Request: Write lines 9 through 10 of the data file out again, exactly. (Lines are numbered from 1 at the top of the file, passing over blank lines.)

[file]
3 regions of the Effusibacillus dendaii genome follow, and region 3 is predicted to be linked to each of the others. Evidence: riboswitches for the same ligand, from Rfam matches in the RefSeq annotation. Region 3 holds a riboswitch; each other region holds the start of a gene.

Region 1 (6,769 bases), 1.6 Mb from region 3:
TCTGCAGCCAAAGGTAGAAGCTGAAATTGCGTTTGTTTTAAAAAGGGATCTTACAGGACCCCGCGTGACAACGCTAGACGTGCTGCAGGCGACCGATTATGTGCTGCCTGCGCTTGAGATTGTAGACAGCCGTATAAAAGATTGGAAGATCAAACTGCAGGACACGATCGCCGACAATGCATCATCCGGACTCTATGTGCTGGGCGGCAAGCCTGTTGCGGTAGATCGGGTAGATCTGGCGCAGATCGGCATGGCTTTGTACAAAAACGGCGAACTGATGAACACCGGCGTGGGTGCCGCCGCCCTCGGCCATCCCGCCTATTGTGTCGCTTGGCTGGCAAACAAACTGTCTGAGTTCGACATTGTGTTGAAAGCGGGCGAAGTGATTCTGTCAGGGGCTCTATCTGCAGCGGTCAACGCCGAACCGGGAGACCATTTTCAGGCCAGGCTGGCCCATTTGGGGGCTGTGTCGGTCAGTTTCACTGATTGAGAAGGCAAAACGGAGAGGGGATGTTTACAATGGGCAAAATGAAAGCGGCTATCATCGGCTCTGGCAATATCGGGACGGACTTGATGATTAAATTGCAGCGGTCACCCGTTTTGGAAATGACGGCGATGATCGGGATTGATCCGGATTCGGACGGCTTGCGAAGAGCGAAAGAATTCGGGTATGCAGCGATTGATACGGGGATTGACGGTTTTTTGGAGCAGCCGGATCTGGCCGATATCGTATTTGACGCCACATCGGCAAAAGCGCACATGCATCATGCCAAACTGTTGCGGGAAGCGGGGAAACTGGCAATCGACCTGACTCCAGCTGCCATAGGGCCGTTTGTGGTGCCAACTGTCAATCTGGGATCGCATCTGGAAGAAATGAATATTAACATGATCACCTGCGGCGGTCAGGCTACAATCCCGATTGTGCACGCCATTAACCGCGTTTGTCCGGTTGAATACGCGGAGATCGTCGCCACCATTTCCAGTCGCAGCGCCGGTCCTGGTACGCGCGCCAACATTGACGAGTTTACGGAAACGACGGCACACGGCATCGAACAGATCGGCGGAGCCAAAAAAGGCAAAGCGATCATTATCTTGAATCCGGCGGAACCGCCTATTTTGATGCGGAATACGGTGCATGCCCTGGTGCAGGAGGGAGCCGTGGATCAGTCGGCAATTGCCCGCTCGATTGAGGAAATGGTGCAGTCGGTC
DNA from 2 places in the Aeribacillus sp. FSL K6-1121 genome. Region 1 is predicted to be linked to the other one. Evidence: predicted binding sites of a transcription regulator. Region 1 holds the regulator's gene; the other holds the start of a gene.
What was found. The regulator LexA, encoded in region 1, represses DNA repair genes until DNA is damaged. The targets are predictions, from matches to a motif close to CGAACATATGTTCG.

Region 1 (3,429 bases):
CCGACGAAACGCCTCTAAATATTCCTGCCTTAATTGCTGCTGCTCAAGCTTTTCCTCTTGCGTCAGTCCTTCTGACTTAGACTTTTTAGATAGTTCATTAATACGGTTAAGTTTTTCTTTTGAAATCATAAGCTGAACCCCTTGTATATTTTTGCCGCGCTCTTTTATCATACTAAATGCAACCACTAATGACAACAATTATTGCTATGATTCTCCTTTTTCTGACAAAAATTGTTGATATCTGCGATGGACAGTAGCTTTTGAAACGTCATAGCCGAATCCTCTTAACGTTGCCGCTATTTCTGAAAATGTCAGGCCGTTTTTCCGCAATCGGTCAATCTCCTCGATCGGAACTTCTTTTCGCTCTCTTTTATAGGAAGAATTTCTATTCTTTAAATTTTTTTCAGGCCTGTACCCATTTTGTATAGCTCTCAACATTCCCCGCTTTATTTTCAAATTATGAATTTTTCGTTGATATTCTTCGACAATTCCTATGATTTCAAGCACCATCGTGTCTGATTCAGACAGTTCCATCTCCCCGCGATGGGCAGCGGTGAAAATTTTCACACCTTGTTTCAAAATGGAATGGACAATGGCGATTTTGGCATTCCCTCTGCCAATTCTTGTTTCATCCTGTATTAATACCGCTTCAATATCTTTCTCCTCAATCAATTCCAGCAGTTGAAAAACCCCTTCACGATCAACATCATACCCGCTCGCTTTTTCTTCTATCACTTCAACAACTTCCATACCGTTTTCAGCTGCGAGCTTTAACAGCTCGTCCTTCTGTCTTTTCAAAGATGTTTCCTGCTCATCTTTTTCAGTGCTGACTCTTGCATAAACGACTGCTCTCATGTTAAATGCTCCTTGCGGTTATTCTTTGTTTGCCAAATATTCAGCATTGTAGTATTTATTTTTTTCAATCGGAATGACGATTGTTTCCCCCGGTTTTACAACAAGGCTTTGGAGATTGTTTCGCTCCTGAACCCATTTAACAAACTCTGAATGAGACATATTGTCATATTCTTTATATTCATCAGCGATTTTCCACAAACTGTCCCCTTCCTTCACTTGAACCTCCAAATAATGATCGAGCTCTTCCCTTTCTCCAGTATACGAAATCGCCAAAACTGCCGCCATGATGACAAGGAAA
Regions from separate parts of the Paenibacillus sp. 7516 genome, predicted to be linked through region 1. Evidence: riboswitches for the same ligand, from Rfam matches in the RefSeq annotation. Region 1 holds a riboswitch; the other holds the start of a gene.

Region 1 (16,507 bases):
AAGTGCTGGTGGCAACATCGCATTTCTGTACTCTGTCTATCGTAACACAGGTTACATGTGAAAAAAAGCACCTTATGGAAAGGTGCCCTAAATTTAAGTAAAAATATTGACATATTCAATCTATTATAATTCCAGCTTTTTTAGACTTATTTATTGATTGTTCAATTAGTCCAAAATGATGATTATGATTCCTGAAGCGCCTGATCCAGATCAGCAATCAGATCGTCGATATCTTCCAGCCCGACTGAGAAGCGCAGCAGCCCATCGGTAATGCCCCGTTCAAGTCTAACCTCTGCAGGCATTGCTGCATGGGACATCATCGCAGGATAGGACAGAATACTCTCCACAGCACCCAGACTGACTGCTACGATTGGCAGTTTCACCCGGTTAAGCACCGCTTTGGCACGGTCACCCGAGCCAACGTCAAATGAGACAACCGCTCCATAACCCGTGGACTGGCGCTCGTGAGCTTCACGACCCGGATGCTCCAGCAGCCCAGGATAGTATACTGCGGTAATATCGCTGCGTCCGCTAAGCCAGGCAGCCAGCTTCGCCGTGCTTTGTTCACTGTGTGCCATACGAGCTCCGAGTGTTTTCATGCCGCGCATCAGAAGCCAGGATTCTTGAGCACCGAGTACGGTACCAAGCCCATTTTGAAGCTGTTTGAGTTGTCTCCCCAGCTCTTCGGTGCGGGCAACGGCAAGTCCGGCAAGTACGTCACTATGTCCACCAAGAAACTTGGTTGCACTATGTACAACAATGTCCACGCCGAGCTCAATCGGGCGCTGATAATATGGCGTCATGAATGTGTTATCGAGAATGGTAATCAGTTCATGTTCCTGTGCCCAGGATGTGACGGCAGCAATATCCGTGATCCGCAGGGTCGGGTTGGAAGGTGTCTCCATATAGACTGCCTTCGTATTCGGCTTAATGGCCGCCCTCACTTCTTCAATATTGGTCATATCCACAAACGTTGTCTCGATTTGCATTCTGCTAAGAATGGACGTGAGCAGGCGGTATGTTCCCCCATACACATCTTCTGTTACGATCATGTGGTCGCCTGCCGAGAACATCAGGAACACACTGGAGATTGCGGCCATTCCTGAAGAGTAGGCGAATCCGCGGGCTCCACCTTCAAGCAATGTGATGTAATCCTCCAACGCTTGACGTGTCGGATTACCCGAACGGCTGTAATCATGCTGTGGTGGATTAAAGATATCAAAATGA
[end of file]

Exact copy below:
Region 1 (16,507 bases):
AAGTGCTGGTGGCAACATCGCATTTCTGTACTCTGTCTATCGTAACACAGGTTACATGTGAAAAAAAGCACCTTATGGAAAGGTGCCCTAAATTTAAGTAAAAATATTGACATATTCAATCTATTATAATTCCAGCTTTTTTAGACTTATTTATTGATTGTTCAATTAGTCCAAAATGATGATTATGATTCCTGAAGCGCCTGATCCAGATCAGCAATCAGATCGTCGATATCTTCCAGCCCGACTGAGAAGCGCAGCAGCCCATCGGTAATGCCCCGTTCAAGTCTAACCTCTGCAGGCATTGCTGCATGGGACATCATCGCAGGATAGGACAGAATACTCTCCACAGCACCCAGACTGACTGCTACGATTGGCAGTTTCACCCGGTTAAGCACCGCTTTGGCACGGTCACCCGAGCCAACGTCAAATGAGACAACCGCTCCATAACCCGTGGACTGGCGCTCGTGAGCTTCACGACCCGGATGCTCCAGCAGCCCAGGATAGTATACTGCGGTAATATCGCTGCGTCCGCTAAGCCAGGCAGCCAGCTTCGCCGTGCTTTGTTCACTGTGTGCCATACGAGCTCCGAGTGTTTTCATGCCGCGCATCAGAAGCCAGGATTCTTGAGCACCGAGTACGGTACCAAGCCCATTTTGAAGCTGTTTGAGTTGTCTCCCCAGCTCTTCGGTGCGGGCAACGGCAAGTCCGGCAAGTACGTCACTATGTCCACCAAGAAACTTGGTTGCACTATGTACAACAATGTCCACGCCGAGCTCAATCGGGCGCTGATAATATGGCGTCATGAATGTGTTATCGAGAATGGTAATCAGTTCATGTTCCTGTGCCCAGGATGTGACGGCAGCAATATCCGTGATCCGCAGGGTCGGGTTGGAAGGTGTCTCCATATAGACTGCCTTCGTATTCGGCTTAATGGCCGCCCTCACTTCTTCAATATTGGTCATATCCACAAACGTTGTCTCGATTTGCATTCTGCTAAGAATGGACGTGAGCAGGCGGTATGTTCCCCCATACACATCTTCTGTTACGATCATGTGGTCGCCTGCCGAGAACATCAGGAACACACTGGAGATTGCGGCCATTCCTGAAGAGTAGGCGAATCCGCGGGCTCCACCTTCAAGCAATGTGATGTAATCCTCCAACGCTTGACGTGTCGGATTACCCGAACGGCTGTAATCATGCTGTGGTGGATTAAAGATATCAAAATGA